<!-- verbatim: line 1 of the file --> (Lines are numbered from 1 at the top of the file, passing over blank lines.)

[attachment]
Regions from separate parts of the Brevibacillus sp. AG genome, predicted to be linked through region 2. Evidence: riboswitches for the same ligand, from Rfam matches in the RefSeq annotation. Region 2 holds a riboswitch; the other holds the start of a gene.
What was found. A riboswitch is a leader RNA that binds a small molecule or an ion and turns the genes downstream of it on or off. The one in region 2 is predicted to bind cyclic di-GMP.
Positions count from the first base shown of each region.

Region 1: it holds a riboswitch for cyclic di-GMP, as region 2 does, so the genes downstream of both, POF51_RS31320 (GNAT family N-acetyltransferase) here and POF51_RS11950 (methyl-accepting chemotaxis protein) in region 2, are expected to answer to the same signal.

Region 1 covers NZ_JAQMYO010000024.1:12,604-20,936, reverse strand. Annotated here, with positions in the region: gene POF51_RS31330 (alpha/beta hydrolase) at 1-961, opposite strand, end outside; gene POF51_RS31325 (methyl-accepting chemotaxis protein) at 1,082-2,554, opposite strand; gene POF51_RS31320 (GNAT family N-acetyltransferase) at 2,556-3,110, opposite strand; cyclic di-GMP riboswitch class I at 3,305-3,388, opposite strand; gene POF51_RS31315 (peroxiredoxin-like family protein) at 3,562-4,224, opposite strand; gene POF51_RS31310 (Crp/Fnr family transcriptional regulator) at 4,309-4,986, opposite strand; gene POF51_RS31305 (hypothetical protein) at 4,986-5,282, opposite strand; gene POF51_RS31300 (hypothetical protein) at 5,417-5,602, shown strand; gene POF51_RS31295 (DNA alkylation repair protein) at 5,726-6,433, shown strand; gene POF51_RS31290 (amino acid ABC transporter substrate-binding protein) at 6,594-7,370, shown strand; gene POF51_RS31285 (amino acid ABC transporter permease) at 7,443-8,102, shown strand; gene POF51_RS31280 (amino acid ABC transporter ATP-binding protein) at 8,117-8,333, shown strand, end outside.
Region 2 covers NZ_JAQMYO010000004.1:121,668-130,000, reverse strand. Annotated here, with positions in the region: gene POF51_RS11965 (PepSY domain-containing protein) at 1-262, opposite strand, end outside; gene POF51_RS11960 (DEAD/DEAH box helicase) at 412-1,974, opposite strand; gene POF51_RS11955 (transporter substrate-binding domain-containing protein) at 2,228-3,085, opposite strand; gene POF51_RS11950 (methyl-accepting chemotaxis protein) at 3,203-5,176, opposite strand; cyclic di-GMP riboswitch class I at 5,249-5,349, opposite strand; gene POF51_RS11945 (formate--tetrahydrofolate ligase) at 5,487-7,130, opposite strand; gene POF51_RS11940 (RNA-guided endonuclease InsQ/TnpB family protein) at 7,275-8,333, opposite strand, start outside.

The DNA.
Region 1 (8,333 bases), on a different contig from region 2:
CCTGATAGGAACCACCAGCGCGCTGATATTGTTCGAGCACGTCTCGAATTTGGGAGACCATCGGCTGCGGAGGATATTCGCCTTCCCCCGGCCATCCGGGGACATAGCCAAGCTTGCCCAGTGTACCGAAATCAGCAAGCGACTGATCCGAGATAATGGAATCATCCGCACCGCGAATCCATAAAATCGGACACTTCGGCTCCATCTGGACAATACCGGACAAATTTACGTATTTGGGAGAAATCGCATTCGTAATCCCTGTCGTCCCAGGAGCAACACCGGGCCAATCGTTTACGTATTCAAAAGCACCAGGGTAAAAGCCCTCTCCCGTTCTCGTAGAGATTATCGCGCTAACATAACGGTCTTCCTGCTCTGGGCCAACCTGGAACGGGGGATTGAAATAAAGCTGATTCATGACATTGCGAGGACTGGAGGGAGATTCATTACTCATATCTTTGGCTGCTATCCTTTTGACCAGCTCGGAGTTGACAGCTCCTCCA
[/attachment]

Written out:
Regions from separate parts of the Brevibacillus sp. AG genome, predicted to be linked through region 2. Evidence: riboswitches for the same ligand, from Rfam matches in the RefSeq annotation. Region 2 holds a riboswitch; the other holds the start of a gene.